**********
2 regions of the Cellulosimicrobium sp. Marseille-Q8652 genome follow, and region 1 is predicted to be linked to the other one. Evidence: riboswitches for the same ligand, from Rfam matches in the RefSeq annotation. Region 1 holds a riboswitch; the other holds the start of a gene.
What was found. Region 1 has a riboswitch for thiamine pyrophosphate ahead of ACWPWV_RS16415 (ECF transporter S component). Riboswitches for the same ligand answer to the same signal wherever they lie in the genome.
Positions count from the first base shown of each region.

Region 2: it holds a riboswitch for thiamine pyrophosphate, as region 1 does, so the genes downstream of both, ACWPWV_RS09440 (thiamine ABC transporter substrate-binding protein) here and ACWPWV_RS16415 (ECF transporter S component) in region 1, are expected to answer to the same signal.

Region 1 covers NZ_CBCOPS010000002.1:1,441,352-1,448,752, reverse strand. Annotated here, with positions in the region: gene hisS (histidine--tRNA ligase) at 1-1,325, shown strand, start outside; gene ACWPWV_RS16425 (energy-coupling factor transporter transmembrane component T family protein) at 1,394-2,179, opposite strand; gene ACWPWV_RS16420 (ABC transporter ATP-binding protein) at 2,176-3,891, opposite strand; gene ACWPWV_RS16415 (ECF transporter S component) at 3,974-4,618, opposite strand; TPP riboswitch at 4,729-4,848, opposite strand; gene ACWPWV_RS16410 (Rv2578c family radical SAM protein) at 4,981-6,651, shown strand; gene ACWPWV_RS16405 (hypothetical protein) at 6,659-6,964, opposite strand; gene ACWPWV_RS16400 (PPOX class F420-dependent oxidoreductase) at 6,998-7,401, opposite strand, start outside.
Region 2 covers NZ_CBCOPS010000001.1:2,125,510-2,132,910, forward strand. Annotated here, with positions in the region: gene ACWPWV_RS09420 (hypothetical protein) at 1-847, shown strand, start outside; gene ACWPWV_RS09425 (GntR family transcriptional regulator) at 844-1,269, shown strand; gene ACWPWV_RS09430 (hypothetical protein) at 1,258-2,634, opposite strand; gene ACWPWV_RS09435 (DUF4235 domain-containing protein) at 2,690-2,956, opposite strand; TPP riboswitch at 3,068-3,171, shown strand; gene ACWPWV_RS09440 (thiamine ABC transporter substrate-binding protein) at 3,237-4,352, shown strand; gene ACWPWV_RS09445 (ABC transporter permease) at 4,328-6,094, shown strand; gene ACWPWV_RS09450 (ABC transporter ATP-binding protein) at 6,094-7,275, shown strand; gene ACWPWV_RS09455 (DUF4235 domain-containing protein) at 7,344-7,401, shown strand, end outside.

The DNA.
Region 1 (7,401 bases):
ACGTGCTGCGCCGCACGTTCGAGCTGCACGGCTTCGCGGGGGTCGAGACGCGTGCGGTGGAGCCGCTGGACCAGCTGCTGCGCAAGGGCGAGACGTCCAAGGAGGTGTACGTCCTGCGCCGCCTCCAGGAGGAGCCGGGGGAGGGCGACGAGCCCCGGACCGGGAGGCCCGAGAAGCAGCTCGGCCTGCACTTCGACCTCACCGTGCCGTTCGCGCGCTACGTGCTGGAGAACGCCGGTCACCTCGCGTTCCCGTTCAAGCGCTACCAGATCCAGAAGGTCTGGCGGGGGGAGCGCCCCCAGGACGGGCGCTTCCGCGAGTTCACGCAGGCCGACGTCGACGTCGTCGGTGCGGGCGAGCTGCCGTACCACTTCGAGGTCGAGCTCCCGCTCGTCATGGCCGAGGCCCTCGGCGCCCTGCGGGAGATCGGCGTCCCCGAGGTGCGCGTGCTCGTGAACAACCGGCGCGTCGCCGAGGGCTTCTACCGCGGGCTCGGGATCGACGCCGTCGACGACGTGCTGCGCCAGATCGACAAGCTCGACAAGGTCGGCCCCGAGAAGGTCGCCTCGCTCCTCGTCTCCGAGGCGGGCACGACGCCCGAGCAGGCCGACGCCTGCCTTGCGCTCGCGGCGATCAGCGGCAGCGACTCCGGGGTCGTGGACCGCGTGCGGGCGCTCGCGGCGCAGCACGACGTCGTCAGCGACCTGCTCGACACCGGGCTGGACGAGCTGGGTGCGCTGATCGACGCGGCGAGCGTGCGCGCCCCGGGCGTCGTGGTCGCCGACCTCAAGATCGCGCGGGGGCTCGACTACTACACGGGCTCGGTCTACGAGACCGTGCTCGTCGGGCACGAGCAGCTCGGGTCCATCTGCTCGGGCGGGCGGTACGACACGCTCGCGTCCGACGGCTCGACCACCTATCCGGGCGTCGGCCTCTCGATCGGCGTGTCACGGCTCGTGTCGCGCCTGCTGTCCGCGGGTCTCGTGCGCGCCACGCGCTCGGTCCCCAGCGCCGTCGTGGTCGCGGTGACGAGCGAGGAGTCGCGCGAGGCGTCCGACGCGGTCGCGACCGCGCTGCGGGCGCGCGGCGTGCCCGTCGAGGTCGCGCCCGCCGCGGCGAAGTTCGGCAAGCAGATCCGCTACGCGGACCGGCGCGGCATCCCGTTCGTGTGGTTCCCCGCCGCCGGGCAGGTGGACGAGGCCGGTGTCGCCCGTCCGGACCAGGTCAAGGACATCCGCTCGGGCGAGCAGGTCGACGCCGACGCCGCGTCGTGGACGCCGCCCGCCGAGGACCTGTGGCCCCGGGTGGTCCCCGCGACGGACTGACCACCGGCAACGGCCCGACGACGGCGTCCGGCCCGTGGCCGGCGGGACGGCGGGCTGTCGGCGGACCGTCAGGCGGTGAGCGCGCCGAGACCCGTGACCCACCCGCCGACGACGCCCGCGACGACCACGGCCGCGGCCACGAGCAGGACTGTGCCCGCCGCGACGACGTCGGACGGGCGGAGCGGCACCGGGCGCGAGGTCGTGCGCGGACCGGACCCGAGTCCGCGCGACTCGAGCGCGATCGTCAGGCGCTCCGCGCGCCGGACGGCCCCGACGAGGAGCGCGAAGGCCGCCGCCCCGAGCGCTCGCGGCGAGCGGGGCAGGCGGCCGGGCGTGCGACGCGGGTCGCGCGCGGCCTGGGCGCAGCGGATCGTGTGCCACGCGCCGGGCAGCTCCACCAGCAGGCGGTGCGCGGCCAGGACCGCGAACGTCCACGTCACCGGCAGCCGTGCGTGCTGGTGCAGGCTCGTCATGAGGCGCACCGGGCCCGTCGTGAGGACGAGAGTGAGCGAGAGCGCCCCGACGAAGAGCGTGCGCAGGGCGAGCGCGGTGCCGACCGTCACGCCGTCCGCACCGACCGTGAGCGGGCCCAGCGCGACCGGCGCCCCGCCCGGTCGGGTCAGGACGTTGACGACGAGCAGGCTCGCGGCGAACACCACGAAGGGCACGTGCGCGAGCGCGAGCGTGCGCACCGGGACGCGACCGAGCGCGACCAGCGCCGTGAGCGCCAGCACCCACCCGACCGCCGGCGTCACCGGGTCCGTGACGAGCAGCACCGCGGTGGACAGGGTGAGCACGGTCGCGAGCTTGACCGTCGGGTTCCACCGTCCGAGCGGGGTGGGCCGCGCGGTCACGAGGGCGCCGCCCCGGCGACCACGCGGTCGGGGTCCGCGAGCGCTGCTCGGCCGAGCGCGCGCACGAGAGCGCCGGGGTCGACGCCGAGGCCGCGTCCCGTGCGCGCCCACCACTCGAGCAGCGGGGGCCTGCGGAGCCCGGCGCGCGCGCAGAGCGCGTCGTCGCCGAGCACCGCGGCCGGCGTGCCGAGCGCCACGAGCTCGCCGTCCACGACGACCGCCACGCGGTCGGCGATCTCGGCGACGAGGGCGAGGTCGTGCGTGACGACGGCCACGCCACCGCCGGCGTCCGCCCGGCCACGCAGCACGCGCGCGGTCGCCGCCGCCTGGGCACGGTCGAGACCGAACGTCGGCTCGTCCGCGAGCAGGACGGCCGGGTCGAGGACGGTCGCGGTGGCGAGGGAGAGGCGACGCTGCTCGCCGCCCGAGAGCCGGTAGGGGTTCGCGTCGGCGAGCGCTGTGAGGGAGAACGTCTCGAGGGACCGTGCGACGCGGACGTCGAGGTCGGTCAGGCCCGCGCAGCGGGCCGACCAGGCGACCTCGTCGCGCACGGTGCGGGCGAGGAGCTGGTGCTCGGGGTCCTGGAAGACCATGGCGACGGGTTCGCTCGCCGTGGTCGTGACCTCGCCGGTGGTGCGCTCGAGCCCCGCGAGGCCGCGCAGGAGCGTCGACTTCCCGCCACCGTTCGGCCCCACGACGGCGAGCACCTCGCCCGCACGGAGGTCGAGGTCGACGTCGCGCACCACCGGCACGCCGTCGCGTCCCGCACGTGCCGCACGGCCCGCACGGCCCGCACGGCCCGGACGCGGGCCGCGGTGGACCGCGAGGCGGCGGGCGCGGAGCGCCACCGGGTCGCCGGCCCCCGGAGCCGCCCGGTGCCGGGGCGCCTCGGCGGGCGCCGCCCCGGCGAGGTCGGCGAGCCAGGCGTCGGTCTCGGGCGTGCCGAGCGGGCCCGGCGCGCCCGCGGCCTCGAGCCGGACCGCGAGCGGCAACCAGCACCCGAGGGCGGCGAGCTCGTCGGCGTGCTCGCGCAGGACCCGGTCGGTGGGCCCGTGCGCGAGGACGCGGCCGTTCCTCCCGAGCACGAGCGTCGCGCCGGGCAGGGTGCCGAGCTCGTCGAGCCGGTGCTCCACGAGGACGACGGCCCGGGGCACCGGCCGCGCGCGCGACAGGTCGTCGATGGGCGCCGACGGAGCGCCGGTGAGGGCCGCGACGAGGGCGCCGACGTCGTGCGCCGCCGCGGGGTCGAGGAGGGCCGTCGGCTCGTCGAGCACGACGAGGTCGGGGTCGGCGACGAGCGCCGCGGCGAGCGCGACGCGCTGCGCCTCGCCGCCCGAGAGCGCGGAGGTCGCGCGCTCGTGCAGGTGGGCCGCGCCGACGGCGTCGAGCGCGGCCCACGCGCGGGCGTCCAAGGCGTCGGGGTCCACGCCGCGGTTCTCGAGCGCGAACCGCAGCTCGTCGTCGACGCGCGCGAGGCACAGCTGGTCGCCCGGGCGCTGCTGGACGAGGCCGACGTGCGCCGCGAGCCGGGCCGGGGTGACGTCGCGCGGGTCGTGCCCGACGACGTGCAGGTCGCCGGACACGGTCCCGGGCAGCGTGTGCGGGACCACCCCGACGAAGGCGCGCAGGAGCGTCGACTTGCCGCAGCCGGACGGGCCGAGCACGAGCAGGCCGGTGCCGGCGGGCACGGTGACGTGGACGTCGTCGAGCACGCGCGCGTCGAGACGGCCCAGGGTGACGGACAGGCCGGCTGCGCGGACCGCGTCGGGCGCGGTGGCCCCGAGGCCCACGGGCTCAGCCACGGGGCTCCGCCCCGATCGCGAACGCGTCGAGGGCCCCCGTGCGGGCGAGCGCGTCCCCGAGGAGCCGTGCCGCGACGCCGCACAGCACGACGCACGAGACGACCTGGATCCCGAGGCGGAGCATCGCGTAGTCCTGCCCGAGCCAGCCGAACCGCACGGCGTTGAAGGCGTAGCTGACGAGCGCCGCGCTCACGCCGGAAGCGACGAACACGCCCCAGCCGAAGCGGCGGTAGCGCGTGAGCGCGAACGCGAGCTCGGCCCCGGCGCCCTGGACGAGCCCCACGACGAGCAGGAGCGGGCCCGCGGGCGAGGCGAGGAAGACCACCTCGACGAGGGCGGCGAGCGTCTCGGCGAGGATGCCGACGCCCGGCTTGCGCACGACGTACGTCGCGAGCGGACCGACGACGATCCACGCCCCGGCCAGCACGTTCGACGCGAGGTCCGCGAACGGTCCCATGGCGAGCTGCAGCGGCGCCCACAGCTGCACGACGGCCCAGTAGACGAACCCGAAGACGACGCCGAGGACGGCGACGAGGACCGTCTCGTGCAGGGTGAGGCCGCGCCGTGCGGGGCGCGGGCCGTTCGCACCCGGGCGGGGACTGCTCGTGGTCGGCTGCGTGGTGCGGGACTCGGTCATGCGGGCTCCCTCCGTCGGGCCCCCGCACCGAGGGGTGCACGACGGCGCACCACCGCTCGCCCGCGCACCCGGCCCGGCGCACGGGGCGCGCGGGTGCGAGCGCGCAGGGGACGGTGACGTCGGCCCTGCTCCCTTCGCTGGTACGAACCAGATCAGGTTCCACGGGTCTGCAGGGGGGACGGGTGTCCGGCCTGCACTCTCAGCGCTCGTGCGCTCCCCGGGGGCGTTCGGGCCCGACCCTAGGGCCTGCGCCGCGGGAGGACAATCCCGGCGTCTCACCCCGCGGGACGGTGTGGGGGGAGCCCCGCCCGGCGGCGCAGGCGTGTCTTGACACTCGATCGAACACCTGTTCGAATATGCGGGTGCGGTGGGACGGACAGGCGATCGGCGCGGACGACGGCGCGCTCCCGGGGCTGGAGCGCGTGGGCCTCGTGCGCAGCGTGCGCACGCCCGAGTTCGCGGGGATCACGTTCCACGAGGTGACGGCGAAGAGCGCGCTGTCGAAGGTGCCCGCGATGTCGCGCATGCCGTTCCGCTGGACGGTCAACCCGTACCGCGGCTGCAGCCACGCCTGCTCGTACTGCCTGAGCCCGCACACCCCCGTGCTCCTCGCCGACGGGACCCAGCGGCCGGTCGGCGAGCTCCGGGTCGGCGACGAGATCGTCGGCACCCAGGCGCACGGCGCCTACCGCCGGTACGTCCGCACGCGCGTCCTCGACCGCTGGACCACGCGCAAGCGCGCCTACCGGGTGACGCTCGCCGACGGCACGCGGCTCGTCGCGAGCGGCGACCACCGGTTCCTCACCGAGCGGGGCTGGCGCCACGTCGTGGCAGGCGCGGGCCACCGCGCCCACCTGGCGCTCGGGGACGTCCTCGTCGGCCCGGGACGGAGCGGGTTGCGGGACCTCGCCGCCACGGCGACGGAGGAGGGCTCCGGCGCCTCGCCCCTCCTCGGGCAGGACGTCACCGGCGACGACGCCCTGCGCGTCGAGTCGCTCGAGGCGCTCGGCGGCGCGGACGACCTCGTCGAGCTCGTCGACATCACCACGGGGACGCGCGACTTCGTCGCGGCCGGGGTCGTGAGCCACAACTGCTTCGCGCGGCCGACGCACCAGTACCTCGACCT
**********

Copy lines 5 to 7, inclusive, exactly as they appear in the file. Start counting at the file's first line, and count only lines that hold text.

Region 1 covers NZ_CBCOPS010000002.1:1,441,352-1,448,752, reverse strand. Annotated here, with positions in the region: gene hisS (histidine--tRNA ligase) at 1-1,325, shown strand, start outside; gene ACWPWV_RS16425 (energy-coupling factor transporter transmembrane component T family protein) at 1,394-2,179, opposite strand; gene ACWPWV_RS16420 (ABC transporter ATP-binding protein) at 2,176-3,891, opposite strand; gene ACWPWV_RS16415 (ECF transporter S component) at 3,974-4,618, opposite strand; TPP riboswitch at 4,729-4,848, opposite strand; gene ACWPWV_RS16410 (Rv2578c family radical SAM protein) at 4,981-6,651, shown strand; gene ACWPWV_RS16405 (hypothetical protein) at 6,659-6,964, opposite strand; gene ACWPWV_RS16400 (PPOX class F420-dependent oxidoreductase) at 6,998-7,401, opposite strand, start outside.
Region 2 covers NZ_CBCOPS010000001.1:2,125,510-2,132,910, forward strand. Annotated here, with positions in the region: gene ACWPWV_RS09420 (hypothetical protein) at 1-847, shown strand, start outside; gene ACWPWV_RS09425 (GntR family transcriptional regulator) at 844-1,269, shown strand; gene ACWPWV_RS09430 (hypothetical protein) at 1,258-2,634, opposite strand; gene ACWPWV_RS09435 (DUF4235 domain-containing protein) at 2,690-2,956, opposite strand; TPP riboswitch at 3,068-3,171, shown strand; gene ACWPWV_RS09440 (thiamine ABC transporter substrate-binding protein) at 3,237-4,352, shown strand; gene ACWPWV_RS09445 (ABC transporter permease) at 4,328-6,094, shown strand; gene ACWPWV_RS09450 (ABC transporter ATP-binding protein) at 6,094-7,275, shown strand; gene ACWPWV_RS09455 (DUF4235 domain-containing protein) at 7,344-7,401, shown strand, end outside.

The DNA.